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Pakistan vs West Indies 7th Match Benson & Hedges World Series Cup 1984 Highlights

Watch the highlights of Pakistan vs West Indies 7th Match Benson & Hedges World Series Cup 1984 - Benson & Hedges World Series Cup one-day international tournament of the 7th ODI match played between West Indies and Pakistan at Sydney Cricket Ground, Sydney in 19th January 1984.


Michael Holding's four-wicket haul and A economical bowling figures by Malcolm Marshall's 6-4-5-1 before Richie Richardson's maiden half-century and Gus Logie's unbeaten 28 helped to West Indies convincing five-wicket victory over Pakistan, despite a three-wicket flurry by leg-spinner Abdul Qadir in a low-scoring game of the seventh match of a Benson and Hedges World Series Cup.


Pakistan scored 184-8 in 50 overs with top scorer by Qasim Umar hit a unbeaten 67 off 120-balls including 3-fours.

Javed Miandad scored 31 off consuming 78-balls including a boundary and Imran Khan 17.

West Indies best bowler by Michael Holding claimed a 4-wickets for 26-runs in 10-overs including two maidens, Wayne Daniel takes 2-wickets.

Malcolm Marshall took 1-wicket for 5-runs in 6-overs including four maidens and Eldine Baptiste took one-wicket.

West Indies chased 185-5 in 48.3 overs with top scorer by Richie Richardson hit 53 off 94-balls including 6-fours.

Desmond Haynes scored a unbeaten 37 off 95-balls without a boundary, Gus Logie hit 28 off 31-balls included 3-fours, Malcolm Marshall 16 not out and Richard Gabriel 15.

Pakistan best bowler by Abdul Qadir picked up 3-wickets for 27-runs in 10-overs including a maiden and Azeem Hafeez took one-wicket.


This match reported by Mike Coward (Third Party Reference from The Age)


The West Indies continued their dominance of the of the Benson and Hedges World Series Cup competition against Pakistan, but not before they had given their supporters in the crowd of 15,194 at the SCG some palpitations.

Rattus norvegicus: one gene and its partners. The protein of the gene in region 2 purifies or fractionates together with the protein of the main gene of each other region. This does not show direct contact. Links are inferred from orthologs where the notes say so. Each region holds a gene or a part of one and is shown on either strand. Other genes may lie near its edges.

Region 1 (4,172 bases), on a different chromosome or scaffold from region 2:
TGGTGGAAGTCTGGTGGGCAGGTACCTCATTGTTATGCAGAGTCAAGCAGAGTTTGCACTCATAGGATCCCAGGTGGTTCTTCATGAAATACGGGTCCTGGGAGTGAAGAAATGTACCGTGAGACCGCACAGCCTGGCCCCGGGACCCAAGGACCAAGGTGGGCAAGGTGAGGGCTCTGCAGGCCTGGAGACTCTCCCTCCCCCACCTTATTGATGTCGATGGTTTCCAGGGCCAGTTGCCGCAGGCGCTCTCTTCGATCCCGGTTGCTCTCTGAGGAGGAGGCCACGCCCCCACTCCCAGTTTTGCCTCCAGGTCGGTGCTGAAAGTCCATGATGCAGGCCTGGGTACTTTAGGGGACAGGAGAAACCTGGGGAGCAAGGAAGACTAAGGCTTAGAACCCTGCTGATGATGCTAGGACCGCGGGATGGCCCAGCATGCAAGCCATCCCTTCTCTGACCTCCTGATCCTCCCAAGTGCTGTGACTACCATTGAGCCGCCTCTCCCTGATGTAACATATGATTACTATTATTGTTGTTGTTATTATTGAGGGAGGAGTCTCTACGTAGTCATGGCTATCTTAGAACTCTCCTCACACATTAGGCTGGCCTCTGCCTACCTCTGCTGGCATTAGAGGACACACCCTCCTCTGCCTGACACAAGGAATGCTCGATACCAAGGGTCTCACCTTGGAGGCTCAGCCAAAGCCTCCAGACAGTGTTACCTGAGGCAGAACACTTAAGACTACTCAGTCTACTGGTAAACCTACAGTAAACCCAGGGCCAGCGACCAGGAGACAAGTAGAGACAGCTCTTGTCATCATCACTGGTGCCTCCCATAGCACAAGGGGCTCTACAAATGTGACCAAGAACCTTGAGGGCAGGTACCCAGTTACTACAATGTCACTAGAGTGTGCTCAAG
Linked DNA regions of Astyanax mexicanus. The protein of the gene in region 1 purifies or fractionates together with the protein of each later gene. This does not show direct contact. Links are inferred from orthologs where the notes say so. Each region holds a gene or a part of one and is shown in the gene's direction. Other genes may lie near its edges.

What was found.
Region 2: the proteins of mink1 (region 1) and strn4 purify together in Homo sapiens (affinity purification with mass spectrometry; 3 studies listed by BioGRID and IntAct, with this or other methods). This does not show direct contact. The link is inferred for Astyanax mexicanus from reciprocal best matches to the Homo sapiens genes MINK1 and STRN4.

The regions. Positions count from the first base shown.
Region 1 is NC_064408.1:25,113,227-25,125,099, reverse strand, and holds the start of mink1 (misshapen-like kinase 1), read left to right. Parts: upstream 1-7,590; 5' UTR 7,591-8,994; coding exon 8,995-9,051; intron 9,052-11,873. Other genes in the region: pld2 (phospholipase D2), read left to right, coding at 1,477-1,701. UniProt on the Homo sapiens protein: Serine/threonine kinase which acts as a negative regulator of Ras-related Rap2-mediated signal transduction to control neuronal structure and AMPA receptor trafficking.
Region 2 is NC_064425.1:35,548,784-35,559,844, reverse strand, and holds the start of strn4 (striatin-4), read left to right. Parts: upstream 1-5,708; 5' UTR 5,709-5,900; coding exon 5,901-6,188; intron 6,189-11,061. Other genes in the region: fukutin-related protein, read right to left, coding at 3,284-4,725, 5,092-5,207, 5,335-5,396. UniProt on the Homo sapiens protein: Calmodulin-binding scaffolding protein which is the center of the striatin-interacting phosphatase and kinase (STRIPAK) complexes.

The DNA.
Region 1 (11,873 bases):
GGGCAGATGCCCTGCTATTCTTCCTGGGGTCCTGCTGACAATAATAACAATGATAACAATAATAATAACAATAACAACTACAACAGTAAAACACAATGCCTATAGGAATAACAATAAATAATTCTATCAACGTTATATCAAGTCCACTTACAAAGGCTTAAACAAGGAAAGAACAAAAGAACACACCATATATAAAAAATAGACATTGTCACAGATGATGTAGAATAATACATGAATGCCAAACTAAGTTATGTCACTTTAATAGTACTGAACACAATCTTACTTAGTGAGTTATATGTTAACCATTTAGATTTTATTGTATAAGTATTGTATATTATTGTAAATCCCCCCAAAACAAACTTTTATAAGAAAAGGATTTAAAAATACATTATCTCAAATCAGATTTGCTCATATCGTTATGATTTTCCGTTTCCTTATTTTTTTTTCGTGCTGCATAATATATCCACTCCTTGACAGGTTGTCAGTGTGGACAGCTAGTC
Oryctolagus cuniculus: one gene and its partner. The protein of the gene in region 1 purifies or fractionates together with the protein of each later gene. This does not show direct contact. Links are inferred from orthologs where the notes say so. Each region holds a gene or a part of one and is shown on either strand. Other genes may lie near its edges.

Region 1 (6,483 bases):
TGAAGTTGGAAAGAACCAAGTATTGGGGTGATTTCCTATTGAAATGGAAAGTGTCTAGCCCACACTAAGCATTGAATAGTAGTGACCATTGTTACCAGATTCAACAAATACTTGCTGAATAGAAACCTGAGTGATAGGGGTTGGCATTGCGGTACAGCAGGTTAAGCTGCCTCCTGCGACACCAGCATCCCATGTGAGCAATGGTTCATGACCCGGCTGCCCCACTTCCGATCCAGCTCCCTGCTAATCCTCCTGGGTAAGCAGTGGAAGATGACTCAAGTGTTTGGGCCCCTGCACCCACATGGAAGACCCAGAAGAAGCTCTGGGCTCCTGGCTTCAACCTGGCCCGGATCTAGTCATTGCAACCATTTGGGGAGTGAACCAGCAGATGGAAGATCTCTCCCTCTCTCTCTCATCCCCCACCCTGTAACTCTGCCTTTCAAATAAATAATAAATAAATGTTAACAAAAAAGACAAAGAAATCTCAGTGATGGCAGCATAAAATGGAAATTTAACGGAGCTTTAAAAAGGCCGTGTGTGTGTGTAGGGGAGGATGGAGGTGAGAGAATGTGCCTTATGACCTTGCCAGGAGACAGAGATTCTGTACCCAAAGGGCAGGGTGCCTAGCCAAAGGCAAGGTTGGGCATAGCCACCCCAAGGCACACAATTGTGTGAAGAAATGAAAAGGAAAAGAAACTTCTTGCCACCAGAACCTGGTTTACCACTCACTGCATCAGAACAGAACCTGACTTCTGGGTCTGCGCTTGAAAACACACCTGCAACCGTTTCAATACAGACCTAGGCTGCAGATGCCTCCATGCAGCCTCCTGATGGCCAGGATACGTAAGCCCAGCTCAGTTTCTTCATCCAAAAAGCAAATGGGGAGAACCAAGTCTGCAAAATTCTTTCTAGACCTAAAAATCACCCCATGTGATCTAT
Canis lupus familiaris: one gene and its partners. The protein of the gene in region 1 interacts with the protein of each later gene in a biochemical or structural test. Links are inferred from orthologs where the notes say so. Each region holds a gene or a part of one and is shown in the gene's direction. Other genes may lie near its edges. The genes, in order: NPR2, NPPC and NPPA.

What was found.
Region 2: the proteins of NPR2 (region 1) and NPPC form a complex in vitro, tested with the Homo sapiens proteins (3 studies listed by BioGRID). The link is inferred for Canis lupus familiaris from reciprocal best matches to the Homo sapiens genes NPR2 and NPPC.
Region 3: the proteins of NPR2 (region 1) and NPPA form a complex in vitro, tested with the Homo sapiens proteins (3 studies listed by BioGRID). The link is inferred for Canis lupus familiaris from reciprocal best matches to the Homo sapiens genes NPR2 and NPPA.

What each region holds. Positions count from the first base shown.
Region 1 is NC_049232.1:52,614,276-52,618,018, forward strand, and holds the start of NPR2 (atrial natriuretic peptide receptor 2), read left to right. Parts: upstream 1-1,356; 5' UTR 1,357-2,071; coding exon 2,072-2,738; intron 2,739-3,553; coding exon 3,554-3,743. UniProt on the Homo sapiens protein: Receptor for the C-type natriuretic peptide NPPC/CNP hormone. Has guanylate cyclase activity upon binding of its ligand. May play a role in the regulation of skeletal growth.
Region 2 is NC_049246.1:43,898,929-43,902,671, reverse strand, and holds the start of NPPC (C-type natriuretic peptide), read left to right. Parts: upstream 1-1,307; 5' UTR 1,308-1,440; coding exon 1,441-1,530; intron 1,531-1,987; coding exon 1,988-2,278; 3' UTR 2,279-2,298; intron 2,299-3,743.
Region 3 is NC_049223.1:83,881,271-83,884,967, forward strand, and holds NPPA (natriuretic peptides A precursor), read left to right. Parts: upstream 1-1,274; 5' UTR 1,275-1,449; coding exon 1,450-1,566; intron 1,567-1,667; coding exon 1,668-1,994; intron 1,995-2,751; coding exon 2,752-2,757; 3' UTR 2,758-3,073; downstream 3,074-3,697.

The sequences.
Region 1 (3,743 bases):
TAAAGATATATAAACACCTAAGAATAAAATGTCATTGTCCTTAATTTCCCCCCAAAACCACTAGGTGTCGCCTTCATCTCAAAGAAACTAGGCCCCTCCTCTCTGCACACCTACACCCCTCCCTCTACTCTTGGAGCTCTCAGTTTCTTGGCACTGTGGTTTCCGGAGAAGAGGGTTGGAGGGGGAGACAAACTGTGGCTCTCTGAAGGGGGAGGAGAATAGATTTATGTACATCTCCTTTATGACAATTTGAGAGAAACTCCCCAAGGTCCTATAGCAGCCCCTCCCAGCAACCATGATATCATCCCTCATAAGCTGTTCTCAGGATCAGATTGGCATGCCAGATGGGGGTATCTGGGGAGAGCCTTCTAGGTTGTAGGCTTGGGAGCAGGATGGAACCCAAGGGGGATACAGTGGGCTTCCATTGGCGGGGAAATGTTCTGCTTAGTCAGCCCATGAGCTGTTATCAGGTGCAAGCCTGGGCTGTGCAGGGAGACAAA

In pursuit of a seemingly modest 185 for their fourth victory in the series, the West Indies middle order had another horrid time against master leg spinner Abdul Qadir. In the end they had only nine balls to spare after Gus Logie and Malcolm Marshall had combined to add an unbeaten 41 for the sixth wicket, taking the West Indies score to a winning 5/185.

The West Indies now have a decisive lead in the contests with eight points from five games. Pakistan has only three points from five outings and Australia three points from four appearances.

Richie Richardon, 22, on his first tour to Australia, engineered the victory with an enterprising 53, his first half century in four limited-over internationals and one Test appearance for the West Indies.

Said by his captain Clive Lloyd to be a miniature model of fellow Antiguan Viv Richards, Richardson played some spectacular" drives. He hit six boundaries — one more than the entire Pakistani order could muster and won the Man-of-the-Match award.

Pakistan, which had struggled to cope with the West Indian fast bowlers, eventually managed 8/184 because perky Qasim Omar stopped blowing kisses and waving to his horde of followers on the Hill long enough to score 67 from 120 deliveries.

The abrupt departure of Viv Richards for two last evening encouraged the Pakistanis to believe that a remarkable victory was still within their reach.

Richards was out-witted by the canny Qadir, who again mesmerised the West Indian middle order. Qadir deliberately pitched a ball a little shorter to Richards, who obliged by lustily pulling him behind square leg into the waiting hands of Rashid Khan, strategically positioned on the rope.

The Pakistanis had further cause for glee when Jeff Dujon was run out for 13 in the 40th over and again when top scorer Richie Richardson followed in the 41st, being smartly stumped by Wasim Bari off the last ball of Qadir's outstanding spell which netted him 3/27.

But the Pakistanis had left their run too late, Richardson and Desmond Haynes having added 79 in 69 minutes for the second wicket to give the West Indian innings a firm base.

At no stage did the Pakistani batsmen come to terms with the relentlessness of the West Indies pacemen, and their scoring rate was totally inadequate from early in the innings.


                   

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